We knew this day was coming. In fact, three years ago, the doctors said she could go most any day—three years ago. And nothing speaks more to Anna’s stubborn determination and will to live than that. She was put into hospice care. She got better. She got out of hospice care. And then close to a year ago or so, she got worse and went into hospice care again. But she hung on. Good days, bad days, and she hung on. She got to where her pain was great and she couldn’t eat, but she hung on. Of course, she didn’t do this by herself. Her loving family and caregivers, a devoted medical team, and numerous friends all played a part in Anna’s ability to keep on fighting, keep on living. And while her quality of life may not have looked like much to you and me who have known better, it was much to Anna.
And then Tuesday came. Death showed up at Anna’s door and started knocking. It wasn’t the first time he showed up, but this time he stayed until he got what he came for. That rubber ball named Anna who had bounced back time and time again, well, there wasn’t any bounce left anymore. It was time. The best thing to do was to make her as comfortable as possible and let her go in peace. After years of successfully pushing against the door when Death tried to barge in for Anna, everyone finally quit pushing, including Anna. And early Thursday morning Anna died—in a setting she know so well, right next to her mom and her dad and her dog Eli. On the surface it looked like Death finally won. But Death didn’t win. Jesus scooped up Anna in His strong arms and took her home to heaven.
Anna was born 23 years ago with a degenerative brain disorder of some sort—problems from birth, early surgeries, one issue after another her whole life through. The kid took a pharmacy full of medicine over the course of her life. She was poked and pricked and prodded time and time again. She had tubes for this and tubes for that. I’m not sure, especially near the end, that even one system of her body functioned as it was supposed to. And yet she lived to the fullest through it all. She was special needs. Check that—she was just special. The girl had a zeal for life matched by few persons I have known.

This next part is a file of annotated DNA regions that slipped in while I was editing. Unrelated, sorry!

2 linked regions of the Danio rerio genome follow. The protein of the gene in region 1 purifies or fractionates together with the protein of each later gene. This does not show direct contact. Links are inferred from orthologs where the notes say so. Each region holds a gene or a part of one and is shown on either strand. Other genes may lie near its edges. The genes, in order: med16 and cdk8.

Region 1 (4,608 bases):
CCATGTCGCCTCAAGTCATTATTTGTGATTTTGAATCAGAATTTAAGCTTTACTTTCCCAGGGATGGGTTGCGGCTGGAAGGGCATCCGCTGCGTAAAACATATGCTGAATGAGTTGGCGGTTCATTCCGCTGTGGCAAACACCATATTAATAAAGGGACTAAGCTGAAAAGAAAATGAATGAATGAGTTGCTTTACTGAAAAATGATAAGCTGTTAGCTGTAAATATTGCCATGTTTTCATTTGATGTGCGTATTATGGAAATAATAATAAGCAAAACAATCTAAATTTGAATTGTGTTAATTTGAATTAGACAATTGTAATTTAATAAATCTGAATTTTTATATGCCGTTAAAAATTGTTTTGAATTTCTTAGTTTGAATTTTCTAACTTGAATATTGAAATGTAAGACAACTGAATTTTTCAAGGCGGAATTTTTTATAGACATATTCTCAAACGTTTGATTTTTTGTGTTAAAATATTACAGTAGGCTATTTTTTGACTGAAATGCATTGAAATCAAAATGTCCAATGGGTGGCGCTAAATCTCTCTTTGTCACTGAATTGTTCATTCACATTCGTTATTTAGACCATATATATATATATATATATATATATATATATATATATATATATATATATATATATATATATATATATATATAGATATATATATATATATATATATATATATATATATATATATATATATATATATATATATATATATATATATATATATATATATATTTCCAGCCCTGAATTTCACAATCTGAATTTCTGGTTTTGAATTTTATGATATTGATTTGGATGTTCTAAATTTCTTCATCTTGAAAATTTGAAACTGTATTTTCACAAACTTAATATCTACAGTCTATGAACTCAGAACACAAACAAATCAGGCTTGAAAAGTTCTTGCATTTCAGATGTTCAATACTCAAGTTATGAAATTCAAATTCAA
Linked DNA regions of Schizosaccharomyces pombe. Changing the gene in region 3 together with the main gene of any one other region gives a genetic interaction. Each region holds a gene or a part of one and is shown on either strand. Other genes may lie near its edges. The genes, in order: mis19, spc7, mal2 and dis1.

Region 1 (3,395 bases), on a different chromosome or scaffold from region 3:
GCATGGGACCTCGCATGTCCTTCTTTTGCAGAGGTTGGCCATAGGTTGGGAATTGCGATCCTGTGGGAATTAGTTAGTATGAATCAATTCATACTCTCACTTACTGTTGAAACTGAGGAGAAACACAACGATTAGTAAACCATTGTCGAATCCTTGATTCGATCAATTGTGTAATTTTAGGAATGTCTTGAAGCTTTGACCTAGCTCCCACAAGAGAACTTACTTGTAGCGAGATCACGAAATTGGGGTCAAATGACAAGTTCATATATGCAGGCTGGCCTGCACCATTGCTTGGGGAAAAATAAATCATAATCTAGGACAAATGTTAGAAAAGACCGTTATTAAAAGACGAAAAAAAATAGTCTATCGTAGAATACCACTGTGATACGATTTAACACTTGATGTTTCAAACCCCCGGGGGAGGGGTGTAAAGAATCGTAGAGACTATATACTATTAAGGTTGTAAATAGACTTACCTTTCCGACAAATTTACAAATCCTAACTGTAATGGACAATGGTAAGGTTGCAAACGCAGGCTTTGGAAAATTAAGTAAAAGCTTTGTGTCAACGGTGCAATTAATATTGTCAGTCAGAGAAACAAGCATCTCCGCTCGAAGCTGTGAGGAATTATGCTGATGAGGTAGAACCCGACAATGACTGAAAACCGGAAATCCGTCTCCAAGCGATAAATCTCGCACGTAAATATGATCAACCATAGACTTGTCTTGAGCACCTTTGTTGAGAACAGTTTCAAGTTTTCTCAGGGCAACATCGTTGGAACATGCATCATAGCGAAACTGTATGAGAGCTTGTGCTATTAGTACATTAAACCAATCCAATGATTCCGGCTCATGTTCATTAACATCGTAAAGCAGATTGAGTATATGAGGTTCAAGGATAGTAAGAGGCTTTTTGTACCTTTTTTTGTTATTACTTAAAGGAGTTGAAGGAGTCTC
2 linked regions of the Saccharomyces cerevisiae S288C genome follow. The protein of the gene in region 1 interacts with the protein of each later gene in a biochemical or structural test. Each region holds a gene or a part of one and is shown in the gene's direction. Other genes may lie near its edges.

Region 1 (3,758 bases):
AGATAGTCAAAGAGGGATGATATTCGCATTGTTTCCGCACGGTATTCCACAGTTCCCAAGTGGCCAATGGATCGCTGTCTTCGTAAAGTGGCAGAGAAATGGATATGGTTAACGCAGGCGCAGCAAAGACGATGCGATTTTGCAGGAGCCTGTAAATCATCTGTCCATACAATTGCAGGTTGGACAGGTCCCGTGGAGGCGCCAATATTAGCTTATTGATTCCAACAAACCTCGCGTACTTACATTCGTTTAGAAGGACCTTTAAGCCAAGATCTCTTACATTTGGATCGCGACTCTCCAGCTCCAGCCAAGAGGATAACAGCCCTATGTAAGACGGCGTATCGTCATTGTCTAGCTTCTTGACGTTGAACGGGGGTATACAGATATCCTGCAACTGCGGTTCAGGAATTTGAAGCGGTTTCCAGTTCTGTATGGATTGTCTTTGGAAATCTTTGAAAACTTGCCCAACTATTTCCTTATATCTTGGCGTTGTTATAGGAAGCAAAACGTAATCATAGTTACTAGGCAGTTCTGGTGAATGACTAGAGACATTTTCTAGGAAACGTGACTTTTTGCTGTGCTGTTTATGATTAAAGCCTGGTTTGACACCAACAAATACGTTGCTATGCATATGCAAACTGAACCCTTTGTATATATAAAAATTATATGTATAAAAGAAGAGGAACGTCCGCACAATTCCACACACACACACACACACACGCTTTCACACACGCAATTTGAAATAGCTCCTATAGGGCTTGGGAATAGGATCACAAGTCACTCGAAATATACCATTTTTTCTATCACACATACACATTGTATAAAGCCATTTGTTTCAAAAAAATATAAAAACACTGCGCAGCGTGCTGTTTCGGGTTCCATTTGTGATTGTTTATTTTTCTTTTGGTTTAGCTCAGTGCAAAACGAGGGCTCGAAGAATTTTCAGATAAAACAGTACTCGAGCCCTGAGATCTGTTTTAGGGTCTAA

You’re probably thinking, “How could she live a full life in her condition?” Some of us think a hangnail is a major crisis, a bad hair day the end of the world. So how could she enjoy life with all her problems? Well, the answer to those questions was on her face. The girl was always smiling. She reminds me of Buddy in the movie Elf who said, “I like smiling; smiling’s my favorite.” Anna liked to smile; she enjoyed making others smile too.
And why shouldn’t she? The girl was loved deeply and well. I can’t imagine her being in any other family than the one she was in. In Psalm 139 David prays: “You knitted me together in my mother’s womb. You know me full well. I am fearfully and wonderfully made.” That goes just as much for Anna as it does for you or me or anyone else born with all systems on go. Anna was fearfully and wonderfully made by God, and He could have chosen no more perfect womb in which to knit her together than in her mother Amy’s. No mother and father and brother could have loved her more or loved her better. They accepted her as she was and loved her as she was. They didn’t hide her in her room. They didn’t act like turtles and draw into their shells. They included her in whatever they did. They exposed her to their large swath of friends who in turn became good friends of Anna too. They understood Anna. They didn’t expect her to be something she wasn’t. And they watched over her with the tenacity of a mama, papa, and big brother bear. They could laugh with her and even at her when she did or said goofy stuff. They cut her slack when she got mad and pouty but they still expected her to behave. They made sure she lived her life. They let her run her race.
In spite of the fact that the majority of parents with a special needs child wind up in divorce court, James and Amy did not. They figured it out. They made it work. They and their son Adam realized that it wasn’t about them; it was about Anna and how to best care for the one who couldn’t care for herself. And did they ever care for her: church, school, Special Olympics, prom, high school graduation, loads of friends. They gave Anna everything she needed and more. Every kid should be so blessed. She smiled because of her family.